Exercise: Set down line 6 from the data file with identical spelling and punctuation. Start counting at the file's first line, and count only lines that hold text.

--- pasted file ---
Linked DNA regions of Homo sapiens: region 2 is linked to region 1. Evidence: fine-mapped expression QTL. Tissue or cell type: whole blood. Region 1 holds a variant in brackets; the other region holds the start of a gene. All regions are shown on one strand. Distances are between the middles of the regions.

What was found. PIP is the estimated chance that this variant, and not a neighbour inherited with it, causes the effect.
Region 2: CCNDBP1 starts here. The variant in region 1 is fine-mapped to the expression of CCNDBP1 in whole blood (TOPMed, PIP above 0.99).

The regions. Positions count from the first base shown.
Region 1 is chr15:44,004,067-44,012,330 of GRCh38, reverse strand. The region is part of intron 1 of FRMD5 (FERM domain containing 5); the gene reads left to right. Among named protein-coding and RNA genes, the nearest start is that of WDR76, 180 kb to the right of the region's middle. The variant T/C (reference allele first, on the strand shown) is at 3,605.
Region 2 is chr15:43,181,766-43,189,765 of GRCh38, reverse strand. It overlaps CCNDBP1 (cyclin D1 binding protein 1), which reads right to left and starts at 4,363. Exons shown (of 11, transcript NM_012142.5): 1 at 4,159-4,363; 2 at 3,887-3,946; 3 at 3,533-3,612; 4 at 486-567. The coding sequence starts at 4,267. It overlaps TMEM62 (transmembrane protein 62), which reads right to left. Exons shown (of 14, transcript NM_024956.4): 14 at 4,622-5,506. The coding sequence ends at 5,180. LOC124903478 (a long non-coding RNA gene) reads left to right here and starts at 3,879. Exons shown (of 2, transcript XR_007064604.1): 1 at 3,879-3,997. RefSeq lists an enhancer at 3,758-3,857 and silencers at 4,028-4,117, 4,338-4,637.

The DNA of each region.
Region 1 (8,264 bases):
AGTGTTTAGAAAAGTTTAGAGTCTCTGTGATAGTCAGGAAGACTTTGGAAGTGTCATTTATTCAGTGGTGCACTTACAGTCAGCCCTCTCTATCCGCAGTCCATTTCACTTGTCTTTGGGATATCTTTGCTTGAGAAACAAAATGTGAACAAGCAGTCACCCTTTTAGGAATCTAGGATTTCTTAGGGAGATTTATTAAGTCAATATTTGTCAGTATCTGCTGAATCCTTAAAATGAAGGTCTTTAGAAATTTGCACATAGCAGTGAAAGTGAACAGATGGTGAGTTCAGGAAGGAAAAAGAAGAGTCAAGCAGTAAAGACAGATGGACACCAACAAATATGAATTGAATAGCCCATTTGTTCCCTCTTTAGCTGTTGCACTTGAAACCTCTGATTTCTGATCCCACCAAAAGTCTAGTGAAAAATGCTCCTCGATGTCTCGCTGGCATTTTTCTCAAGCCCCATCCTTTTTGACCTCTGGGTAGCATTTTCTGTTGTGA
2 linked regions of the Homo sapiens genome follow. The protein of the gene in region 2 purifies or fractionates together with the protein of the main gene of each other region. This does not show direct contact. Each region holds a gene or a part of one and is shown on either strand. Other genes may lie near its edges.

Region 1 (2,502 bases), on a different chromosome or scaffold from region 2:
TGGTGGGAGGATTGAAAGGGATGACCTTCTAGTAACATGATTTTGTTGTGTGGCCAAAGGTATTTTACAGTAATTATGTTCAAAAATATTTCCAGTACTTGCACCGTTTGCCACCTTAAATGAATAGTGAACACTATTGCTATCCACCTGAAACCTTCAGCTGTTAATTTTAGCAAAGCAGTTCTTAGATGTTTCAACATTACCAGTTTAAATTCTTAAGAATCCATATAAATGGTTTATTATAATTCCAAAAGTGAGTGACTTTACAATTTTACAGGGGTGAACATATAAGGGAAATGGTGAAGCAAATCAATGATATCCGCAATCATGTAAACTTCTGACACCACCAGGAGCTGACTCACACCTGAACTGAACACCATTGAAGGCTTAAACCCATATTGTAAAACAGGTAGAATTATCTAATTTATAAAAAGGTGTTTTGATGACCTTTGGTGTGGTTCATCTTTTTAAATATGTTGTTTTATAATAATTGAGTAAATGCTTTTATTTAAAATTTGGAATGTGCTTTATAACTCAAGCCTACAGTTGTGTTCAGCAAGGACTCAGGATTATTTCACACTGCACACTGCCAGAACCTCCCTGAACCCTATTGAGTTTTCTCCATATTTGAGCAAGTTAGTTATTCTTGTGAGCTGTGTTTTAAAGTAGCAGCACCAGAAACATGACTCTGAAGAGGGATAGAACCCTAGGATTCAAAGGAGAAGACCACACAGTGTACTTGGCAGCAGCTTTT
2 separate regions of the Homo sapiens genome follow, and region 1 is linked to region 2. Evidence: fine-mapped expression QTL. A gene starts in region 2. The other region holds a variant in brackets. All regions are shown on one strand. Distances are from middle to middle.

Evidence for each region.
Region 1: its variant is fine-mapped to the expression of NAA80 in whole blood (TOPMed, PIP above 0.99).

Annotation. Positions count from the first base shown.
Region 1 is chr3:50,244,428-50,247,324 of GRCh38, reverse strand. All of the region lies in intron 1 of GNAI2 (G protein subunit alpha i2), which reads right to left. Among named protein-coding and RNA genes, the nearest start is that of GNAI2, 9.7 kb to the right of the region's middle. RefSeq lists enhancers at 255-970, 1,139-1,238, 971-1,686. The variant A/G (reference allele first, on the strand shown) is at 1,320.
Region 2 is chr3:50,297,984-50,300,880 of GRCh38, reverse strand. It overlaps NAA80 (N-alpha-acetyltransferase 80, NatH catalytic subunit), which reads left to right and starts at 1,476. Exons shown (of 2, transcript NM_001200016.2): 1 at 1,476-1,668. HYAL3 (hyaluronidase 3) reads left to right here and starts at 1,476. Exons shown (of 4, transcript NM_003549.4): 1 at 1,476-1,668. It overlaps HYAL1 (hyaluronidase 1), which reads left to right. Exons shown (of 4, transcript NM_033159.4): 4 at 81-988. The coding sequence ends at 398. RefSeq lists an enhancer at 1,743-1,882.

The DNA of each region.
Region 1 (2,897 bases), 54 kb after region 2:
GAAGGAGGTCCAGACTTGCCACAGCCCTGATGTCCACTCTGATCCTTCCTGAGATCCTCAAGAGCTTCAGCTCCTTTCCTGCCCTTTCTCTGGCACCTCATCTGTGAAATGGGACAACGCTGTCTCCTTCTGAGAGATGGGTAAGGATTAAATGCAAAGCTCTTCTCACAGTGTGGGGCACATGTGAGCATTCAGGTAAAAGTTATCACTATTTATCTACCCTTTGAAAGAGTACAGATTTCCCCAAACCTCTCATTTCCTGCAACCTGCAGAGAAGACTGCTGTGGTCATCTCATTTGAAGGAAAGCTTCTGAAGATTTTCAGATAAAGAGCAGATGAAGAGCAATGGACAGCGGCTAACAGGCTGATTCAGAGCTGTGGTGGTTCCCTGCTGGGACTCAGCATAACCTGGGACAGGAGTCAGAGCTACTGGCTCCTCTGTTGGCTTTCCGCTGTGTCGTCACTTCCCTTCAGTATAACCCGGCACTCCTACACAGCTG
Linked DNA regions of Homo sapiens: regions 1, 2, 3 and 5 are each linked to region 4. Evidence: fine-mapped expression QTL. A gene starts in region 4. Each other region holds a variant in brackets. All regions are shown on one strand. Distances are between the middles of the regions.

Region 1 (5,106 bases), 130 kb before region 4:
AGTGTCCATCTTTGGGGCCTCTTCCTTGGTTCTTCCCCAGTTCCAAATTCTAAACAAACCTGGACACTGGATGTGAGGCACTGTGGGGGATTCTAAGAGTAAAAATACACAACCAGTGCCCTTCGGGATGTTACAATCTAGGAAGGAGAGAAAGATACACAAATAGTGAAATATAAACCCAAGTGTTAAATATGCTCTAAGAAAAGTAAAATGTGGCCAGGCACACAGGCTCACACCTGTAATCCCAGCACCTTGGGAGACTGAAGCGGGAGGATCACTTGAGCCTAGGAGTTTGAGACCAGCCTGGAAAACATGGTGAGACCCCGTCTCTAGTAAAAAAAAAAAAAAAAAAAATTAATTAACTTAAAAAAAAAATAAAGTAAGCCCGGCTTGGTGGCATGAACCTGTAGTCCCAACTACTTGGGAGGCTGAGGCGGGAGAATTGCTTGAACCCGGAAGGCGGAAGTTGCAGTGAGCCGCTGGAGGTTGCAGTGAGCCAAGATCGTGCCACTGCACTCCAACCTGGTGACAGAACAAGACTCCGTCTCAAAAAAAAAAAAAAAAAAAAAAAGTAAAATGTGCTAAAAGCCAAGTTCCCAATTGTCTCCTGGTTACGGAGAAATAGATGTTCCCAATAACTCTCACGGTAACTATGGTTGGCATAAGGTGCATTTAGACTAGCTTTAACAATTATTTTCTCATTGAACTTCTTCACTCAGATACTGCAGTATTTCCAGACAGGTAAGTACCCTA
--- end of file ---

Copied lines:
Region 2 is chr15:43,181,766-43,189,765 of GRCh38, reverse strand. It overlaps CCNDBP1 (cyclin D1 binding protein 1), which reads right to left and starts at 4,363. Exons shown (of 11, transcript NM_012142.5): 1 at 4,159-4,363; 2 at 3,887-3,946; 3 at 3,533-3,612; 4 at 486-567. The coding sequence starts at 4,267. It overlaps TMEM62 (transmembrane protein 62), which reads right to left. Exons shown (of 14, transcript NM_024956.4): 14 at 4,622-5,506. The coding sequence ends at 5,180. LOC124903478 (a long non-coding RNA gene) reads left to right here and starts at 3,879. Exons shown (of 2, transcript XR_007064604.1): 1 at 3,879-3,997. RefSeq lists an enhancer at 3,758-3,857 and silencers at 4,028-4,117, 4,338-4,637.